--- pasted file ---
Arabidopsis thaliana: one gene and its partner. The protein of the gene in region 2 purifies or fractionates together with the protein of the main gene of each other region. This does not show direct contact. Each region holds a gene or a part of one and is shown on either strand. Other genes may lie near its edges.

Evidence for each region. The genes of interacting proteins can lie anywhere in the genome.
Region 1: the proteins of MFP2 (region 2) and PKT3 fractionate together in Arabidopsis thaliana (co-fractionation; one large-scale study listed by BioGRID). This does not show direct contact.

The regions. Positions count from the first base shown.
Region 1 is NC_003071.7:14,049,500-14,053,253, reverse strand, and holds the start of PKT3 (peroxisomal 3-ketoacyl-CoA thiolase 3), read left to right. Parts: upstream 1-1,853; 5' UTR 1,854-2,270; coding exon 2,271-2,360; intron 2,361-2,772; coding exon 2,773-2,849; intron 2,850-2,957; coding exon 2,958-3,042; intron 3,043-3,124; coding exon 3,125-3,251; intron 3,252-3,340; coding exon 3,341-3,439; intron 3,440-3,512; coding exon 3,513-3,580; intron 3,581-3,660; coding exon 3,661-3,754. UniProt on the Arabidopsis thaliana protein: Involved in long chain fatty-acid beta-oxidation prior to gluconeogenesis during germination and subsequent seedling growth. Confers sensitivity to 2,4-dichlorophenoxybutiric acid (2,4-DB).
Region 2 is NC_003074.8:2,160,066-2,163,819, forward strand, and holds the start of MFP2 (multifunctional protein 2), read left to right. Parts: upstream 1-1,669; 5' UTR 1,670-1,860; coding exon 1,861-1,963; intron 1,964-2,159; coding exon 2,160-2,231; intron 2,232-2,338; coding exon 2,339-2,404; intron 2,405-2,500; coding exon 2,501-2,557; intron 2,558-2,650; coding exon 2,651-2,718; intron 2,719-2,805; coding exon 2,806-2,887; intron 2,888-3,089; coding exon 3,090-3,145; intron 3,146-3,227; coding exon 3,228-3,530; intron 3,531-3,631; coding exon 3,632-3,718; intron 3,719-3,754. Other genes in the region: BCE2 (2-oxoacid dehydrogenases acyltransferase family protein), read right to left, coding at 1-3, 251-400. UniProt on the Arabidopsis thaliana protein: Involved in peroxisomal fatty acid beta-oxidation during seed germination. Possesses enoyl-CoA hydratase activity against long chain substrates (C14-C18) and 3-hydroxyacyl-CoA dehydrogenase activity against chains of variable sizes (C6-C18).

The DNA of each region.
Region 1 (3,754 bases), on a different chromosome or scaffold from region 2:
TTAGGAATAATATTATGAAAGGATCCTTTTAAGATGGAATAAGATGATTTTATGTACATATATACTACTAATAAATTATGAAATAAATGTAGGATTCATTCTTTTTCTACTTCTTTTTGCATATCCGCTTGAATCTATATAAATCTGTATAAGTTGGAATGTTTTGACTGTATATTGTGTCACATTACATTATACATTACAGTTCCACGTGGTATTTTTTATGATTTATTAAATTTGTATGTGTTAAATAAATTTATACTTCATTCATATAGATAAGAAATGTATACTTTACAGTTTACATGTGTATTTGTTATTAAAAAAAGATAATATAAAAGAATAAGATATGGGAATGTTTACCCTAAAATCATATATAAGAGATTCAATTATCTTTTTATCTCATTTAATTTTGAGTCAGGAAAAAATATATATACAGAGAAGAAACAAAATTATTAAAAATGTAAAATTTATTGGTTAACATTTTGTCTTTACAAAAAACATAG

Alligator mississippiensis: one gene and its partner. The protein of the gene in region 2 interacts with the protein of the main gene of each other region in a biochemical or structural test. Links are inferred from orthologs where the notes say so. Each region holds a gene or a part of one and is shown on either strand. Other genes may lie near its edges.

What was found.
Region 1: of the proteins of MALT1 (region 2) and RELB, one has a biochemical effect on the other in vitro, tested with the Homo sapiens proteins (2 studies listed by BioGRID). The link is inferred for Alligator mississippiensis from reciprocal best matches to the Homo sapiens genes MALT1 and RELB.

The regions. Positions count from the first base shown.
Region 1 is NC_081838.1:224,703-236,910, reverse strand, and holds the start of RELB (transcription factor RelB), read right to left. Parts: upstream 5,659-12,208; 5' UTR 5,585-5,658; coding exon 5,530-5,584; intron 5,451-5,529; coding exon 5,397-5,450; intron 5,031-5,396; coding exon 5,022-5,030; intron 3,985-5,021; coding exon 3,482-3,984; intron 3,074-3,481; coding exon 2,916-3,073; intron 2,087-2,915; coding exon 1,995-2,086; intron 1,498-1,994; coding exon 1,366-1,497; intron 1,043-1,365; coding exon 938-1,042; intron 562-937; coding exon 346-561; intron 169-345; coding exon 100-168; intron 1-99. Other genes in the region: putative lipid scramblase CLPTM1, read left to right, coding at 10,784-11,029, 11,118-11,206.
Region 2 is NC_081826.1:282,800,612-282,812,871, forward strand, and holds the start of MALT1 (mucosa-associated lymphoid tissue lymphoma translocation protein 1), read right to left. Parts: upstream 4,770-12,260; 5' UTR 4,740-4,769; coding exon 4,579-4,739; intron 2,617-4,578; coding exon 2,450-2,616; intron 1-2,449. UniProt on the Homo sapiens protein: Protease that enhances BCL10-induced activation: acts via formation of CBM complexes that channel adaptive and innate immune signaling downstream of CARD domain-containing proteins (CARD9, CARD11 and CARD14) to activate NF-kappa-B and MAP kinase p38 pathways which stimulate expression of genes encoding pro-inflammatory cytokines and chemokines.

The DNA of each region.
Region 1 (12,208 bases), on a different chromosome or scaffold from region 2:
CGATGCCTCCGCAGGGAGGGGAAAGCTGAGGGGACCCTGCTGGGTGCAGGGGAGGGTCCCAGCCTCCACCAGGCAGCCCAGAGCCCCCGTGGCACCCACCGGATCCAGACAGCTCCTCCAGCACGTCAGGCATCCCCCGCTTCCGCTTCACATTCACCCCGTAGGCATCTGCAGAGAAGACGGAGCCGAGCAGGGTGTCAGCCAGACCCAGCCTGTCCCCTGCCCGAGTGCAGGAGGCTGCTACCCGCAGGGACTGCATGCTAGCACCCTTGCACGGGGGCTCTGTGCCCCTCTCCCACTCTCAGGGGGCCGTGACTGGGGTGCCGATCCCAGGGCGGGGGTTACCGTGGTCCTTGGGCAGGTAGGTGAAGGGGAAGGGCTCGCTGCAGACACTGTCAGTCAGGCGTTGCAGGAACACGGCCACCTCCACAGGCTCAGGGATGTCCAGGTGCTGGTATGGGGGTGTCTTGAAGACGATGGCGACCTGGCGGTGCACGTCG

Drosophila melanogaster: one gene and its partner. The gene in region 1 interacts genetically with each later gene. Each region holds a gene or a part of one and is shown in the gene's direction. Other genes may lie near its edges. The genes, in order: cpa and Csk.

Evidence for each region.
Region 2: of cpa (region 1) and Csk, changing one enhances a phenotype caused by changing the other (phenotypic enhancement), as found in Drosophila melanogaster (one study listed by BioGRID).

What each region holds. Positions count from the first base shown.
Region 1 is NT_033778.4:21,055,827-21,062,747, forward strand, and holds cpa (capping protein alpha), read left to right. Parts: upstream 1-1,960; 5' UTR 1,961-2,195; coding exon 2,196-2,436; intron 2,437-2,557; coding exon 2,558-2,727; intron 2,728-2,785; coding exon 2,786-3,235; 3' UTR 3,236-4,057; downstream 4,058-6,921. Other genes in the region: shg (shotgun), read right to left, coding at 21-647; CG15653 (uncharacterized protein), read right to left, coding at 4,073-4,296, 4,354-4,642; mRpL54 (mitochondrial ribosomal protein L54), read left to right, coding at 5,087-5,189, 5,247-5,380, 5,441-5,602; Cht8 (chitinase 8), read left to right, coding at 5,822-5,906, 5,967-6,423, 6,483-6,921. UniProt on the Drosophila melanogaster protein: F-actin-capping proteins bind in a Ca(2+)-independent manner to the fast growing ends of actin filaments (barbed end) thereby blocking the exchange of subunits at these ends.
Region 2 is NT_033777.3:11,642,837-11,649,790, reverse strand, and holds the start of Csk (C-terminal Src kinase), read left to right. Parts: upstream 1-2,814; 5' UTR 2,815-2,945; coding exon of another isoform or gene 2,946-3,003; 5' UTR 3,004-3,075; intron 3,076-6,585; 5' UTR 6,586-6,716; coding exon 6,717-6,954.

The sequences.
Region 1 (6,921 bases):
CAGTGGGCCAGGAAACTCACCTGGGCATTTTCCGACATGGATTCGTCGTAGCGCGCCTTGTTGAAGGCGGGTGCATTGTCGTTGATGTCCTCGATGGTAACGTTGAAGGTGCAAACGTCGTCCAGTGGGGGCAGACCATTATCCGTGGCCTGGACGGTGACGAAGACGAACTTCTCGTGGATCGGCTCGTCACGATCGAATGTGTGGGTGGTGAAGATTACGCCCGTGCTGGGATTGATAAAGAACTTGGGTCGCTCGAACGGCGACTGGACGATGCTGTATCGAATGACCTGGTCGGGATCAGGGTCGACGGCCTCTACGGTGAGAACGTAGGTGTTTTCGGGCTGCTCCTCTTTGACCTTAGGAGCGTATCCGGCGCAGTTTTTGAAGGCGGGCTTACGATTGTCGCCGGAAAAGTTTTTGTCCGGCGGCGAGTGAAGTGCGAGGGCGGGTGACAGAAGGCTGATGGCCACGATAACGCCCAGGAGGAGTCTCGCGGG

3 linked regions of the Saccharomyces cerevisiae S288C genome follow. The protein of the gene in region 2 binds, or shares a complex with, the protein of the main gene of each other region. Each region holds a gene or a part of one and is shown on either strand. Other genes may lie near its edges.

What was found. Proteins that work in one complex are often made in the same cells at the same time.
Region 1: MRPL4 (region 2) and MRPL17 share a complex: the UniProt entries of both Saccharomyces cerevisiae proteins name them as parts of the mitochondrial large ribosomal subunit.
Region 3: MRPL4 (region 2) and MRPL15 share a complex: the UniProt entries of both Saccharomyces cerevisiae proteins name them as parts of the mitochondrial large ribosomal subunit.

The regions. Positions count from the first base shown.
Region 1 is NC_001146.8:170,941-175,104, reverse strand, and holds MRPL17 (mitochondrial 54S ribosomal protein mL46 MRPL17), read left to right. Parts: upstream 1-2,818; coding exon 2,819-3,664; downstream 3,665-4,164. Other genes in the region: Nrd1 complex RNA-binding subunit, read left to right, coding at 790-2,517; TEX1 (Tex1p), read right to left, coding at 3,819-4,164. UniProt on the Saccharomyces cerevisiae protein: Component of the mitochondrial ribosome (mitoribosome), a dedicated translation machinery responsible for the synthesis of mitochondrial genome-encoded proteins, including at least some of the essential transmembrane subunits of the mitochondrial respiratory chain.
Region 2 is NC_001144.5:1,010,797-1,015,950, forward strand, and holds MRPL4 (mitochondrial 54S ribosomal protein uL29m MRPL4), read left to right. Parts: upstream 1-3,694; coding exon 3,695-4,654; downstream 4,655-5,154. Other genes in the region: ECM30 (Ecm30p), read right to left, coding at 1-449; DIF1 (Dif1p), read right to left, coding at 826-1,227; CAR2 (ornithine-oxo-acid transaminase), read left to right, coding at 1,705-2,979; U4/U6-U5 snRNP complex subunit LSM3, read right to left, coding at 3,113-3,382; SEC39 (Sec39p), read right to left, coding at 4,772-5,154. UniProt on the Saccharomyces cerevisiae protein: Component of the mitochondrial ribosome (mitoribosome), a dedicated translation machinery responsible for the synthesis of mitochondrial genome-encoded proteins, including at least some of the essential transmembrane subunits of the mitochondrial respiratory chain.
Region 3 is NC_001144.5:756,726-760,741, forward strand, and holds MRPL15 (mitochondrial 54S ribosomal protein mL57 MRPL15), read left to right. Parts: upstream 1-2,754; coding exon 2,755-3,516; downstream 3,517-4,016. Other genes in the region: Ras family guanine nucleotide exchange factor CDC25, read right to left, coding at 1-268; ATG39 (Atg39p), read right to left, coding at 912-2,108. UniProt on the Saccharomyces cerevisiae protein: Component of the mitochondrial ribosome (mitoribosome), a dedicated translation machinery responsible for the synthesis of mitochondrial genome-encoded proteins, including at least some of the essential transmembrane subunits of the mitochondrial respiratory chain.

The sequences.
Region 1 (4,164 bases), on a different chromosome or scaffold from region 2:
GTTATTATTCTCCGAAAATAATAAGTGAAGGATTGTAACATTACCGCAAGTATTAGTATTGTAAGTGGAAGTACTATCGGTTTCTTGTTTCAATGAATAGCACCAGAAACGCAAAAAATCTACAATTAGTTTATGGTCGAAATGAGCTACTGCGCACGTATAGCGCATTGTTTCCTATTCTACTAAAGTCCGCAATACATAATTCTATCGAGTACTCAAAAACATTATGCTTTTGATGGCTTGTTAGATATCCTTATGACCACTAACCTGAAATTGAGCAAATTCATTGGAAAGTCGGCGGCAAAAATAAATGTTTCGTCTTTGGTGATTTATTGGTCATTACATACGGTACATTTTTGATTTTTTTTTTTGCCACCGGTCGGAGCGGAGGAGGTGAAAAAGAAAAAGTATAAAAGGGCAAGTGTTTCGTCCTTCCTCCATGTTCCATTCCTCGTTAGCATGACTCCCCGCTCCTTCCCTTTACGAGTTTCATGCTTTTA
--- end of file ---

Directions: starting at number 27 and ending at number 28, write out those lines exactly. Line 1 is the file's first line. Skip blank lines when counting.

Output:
CAGTGGGCCAGGAAACTCACCTGGGCATTTTCCGACATGGATTCGTCGTAGCGCGCCTTGTTGAAGGCGGGTGCATTGTCGTTGATGTCCTCGATGGTAACGTTGAAGGTGCAAACGTCGTCCAGTGGGGGCAGACCATTATCCGTGGCCTGGACGGTGACGAAGACGAACTTCTCGTGGATCGGCTCGTCACGATCGAATGTGTGGGTGGTGAAGATTACGCCCGTGCTGGGATTGATAAAGAACTTGGGTCGCTCGAACGGCGACTGGACGATGCTGTATCGAATGACCTGGTCGGGATCAGGGTCGACGGCCTCTACGGTGAGAACGTAGGTGTTTTCGGGCTGCTCCTCTTTGACCTTAGGAGCGTATCCGGCGCAGTTTTTGAAGGCGGGCTTACGATTGTCGCCGGAAAAGTTTTTGTCCGGCGGCGAGTGAAGTGCGAGGGCGGGTGACAGAAGGCTGATGGCCACGATAACGCCCAGGAGGAGTCTCGCGGG

3 linked regions of the Saccharomyces cerevisiae S288C genome follow. The protein of the gene in region 2 binds, or shares a complex with, the protein of the main gene of each other region. Each region holds a gene or a part of one and is shown on either strand. Other genes may lie near its edges.